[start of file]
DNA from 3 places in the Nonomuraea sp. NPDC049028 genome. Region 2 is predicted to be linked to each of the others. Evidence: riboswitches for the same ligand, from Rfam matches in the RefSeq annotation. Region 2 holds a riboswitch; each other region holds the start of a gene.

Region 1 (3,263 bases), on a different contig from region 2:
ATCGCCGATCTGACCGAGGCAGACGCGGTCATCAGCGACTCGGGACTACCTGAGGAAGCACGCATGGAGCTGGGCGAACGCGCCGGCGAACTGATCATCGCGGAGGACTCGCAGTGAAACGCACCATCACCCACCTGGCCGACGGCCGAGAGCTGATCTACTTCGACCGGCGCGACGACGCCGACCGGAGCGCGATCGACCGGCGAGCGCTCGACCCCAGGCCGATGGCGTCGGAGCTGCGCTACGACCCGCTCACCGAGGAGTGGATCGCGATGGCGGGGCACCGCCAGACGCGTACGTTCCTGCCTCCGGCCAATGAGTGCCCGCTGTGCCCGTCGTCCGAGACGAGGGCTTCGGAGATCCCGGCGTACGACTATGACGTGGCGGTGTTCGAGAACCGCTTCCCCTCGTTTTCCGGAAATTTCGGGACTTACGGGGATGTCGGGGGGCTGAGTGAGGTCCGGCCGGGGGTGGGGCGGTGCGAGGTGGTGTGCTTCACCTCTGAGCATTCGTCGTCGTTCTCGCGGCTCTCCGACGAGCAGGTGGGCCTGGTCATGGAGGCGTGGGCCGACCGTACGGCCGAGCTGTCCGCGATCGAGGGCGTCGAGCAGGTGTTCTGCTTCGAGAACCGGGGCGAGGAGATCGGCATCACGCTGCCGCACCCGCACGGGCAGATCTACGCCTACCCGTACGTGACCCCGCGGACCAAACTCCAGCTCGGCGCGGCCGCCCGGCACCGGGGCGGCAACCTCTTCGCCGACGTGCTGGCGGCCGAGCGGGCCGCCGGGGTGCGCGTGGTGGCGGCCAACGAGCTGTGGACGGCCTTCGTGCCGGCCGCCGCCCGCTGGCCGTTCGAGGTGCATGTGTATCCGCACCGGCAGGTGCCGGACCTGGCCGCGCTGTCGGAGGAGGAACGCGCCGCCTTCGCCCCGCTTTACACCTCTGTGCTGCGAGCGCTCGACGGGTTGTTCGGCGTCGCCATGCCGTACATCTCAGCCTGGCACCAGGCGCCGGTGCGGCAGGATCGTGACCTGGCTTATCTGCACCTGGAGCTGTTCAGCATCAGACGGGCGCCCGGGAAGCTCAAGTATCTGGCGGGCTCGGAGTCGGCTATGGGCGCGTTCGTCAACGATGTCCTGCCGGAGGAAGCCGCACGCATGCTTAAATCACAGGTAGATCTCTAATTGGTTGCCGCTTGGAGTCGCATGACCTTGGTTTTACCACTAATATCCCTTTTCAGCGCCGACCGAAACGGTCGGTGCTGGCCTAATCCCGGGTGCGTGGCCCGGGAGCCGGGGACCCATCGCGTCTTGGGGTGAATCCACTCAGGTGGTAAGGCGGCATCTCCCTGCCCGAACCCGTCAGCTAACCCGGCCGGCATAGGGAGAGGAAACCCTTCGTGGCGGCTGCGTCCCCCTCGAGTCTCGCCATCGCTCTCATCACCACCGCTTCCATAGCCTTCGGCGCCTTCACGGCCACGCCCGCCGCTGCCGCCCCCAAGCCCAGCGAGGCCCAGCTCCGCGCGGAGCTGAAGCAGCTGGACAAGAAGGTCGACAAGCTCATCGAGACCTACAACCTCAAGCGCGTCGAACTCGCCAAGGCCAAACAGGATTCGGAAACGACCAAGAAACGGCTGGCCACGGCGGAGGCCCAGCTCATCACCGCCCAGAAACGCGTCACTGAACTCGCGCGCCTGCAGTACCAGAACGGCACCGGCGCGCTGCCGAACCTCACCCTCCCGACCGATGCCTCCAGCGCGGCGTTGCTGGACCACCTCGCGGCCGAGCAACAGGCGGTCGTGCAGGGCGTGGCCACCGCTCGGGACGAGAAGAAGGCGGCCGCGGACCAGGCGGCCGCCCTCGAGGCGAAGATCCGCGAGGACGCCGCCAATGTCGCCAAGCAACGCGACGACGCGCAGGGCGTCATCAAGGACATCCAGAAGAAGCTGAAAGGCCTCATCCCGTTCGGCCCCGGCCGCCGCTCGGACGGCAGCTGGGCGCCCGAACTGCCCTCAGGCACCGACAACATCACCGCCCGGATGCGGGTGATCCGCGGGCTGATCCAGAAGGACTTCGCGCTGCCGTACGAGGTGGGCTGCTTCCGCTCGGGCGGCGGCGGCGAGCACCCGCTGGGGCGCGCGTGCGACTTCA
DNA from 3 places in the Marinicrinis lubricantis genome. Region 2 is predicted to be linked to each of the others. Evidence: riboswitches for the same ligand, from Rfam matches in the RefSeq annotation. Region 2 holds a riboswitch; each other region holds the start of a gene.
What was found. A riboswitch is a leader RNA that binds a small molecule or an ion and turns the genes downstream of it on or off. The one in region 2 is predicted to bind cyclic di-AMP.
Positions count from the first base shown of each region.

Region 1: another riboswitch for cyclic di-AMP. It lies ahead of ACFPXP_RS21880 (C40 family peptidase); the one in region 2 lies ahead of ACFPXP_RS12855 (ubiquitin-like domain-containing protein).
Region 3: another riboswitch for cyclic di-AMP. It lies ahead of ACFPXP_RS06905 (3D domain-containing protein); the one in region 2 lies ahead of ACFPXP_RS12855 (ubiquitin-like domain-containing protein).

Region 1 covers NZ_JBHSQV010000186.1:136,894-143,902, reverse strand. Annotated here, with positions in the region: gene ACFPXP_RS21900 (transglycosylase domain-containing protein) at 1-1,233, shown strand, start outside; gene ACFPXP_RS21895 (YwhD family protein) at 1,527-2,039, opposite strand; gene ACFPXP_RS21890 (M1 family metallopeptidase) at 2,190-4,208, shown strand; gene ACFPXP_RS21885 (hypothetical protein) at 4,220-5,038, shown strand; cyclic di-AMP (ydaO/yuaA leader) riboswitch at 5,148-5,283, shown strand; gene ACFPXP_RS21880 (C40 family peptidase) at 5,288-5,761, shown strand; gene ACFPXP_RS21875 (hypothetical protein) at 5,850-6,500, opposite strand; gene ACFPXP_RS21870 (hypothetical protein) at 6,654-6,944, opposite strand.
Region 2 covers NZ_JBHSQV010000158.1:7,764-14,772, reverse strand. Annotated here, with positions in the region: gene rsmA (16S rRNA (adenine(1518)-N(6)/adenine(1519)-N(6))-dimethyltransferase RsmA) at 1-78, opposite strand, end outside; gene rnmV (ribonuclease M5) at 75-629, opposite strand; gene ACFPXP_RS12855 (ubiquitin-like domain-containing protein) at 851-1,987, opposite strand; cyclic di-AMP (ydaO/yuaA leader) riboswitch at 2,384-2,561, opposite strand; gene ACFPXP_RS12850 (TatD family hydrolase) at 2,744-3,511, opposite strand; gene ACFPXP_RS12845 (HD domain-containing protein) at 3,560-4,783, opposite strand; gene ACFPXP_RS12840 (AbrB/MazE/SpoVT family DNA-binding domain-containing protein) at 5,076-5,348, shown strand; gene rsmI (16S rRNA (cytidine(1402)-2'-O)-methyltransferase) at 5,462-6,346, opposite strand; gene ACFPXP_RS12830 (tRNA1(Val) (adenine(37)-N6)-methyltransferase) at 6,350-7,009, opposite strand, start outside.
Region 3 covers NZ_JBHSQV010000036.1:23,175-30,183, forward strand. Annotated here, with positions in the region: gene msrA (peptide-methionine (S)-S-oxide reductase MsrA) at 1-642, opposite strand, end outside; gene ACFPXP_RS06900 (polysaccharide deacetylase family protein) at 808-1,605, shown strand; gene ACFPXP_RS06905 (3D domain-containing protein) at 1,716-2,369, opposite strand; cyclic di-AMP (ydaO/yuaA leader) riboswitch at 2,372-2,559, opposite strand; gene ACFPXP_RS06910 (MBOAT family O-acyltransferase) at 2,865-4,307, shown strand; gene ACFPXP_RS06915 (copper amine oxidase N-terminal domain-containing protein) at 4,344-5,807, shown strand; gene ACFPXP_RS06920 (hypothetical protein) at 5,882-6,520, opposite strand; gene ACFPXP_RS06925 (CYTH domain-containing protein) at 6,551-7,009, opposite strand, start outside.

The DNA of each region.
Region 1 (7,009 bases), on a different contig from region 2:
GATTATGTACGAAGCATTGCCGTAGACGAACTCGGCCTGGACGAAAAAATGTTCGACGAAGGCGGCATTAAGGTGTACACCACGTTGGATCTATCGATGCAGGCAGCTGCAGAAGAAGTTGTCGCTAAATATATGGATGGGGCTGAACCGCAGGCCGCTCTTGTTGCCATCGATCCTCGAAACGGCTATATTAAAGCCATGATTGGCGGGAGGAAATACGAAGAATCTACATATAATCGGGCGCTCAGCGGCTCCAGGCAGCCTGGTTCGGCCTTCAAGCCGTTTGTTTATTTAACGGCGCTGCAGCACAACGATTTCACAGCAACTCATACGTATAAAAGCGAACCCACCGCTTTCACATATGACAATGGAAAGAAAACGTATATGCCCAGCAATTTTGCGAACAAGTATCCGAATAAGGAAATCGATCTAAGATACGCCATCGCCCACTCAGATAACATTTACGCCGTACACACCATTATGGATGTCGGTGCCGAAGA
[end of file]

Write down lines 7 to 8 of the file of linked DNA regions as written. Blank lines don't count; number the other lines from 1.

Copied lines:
Region 1: another riboswitch for cyclic di-AMP. It lies ahead of ACFPXP_RS21880 (C40 family peptidase); the one in region 2 lies ahead of ACFPXP_RS12855 (ubiquitin-like domain-containing protein).
Region 3: another riboswitch for cyclic di-AMP. It lies ahead of ACFPXP_RS06905 (3D domain-containing protein); the one in region 2 lies ahead of ACFPXP_RS12855 (ubiquitin-like domain-containing protein).